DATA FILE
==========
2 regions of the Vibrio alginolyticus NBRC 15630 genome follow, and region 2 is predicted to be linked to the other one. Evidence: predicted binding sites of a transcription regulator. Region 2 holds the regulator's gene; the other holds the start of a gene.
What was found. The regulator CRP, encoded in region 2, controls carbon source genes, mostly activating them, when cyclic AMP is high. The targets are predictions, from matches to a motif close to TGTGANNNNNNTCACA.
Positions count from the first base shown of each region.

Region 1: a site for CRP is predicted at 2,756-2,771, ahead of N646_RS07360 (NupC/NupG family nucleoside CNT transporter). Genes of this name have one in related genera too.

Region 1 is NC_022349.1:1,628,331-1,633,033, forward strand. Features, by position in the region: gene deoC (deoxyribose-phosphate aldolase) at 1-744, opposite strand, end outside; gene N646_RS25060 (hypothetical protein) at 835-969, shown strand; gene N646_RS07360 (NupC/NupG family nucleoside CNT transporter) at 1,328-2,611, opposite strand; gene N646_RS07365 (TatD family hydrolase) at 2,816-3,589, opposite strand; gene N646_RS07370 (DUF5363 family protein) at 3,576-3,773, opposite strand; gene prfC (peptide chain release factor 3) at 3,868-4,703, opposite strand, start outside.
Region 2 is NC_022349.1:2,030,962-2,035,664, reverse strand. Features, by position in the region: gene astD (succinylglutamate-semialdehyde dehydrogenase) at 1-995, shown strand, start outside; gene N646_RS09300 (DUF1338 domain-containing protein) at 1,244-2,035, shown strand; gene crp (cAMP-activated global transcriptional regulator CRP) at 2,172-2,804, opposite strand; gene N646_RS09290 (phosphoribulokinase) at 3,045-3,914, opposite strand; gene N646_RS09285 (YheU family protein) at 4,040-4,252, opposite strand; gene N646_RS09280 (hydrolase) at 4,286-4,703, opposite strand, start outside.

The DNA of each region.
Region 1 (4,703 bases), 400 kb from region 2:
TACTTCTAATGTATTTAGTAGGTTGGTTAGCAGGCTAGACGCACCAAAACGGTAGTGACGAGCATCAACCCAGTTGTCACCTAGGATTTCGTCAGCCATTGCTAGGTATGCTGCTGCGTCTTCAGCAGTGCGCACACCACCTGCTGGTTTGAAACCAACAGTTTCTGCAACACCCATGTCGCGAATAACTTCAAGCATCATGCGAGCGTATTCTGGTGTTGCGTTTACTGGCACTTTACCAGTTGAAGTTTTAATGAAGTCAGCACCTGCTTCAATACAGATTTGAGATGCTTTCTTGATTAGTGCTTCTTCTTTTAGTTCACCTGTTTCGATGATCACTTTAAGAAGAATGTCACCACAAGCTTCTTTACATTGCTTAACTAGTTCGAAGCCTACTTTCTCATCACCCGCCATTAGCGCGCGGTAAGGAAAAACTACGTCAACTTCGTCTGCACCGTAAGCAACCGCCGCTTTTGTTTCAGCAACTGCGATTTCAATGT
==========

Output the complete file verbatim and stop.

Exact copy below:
2 regions of the Vibrio alginolyticus NBRC 15630 genome follow, and region 2 is predicted to be linked to the other one. Evidence: predicted binding sites of a transcription regulator. Region 2 holds the regulator's gene; the other holds the start of a gene.
What was found. The regulator CRP, encoded in region 2, controls carbon source genes, mostly activating them, when cyclic AMP is high. The targets are predictions, from matches to a motif close to TGTGANNNNNNTCACA.
Positions count from the first base shown of each region.

Region 1: a site for CRP is predicted at 2,756-2,771, ahead of N646_RS07360 (NupC/NupG family nucleoside CNT transporter). Genes of this name have one in related genera too.

Region 1 is NC_022349.1:1,628,331-1,633,033, forward strand. Features, by position in the region: gene deoC (deoxyribose-phosphate aldolase) at 1-744, opposite strand, end outside; gene N646_RS25060 (hypothetical protein) at 835-969, shown strand; gene N646_RS07360 (NupC/NupG family nucleoside CNT transporter) at 1,328-2,611, opposite strand; gene N646_RS07365 (TatD family hydrolase) at 2,816-3,589, opposite strand; gene N646_RS07370 (DUF5363 family protein) at 3,576-3,773, opposite strand; gene prfC (peptide chain release factor 3) at 3,868-4,703, opposite strand, start outside.
Region 2 is NC_022349.1:2,030,962-2,035,664, reverse strand. Features, by position in the region: gene astD (succinylglutamate-semialdehyde dehydrogenase) at 1-995, shown strand, start outside; gene N646_RS09300 (DUF1338 domain-containing protein) at 1,244-2,035, shown strand; gene crp (cAMP-activated global transcriptional regulator CRP) at 2,172-2,804, opposite strand; gene N646_RS09290 (phosphoribulokinase) at 3,045-3,914, opposite strand; gene N646_RS09285 (YheU family protein) at 4,040-4,252, opposite strand; gene N646_RS09280 (hydrolase) at 4,286-4,703, opposite strand, start outside.

The DNA of each region.
Region 1 (4,703 bases), 400 kb from region 2:
TACTTCTAATGTATTTAGTAGGTTGGTTAGCAGGCTAGACGCACCAAAACGGTAGTGACGAGCATCAACCCAGTTGTCACCTAGGATTTCGTCAGCCATTGCTAGGTATGCTGCTGCGTCTTCAGCAGTGCGCACACCACCTGCTGGTTTGAAACCAACAGTTTCTGCAACACCCATGTCGCGAATAACTTCAAGCATCATGCGAGCGTATTCTGGTGTTGCGTTTACTGGCACTTTACCAGTTGAAGTTTTAATGAAGTCAGCACCTGCTTCAATACAGATTTGAGATGCTTTCTTGATTAGTGCTTCTTCTTTTAGTTCACCTGTTTCGATGATCACTTTAAGAAGAATGTCACCACAAGCTTCTTTACATTGCTTAACTAGTTCGAAGCCTACTTTCTCATCACCCGCCATTAGCGCGCGGTAAGGAAAAACTACGTCAACTTCGTCTGCACCGTAAGCAACCGCCGCTTTTGTTTCAGCAACTGCGATTTCAATGT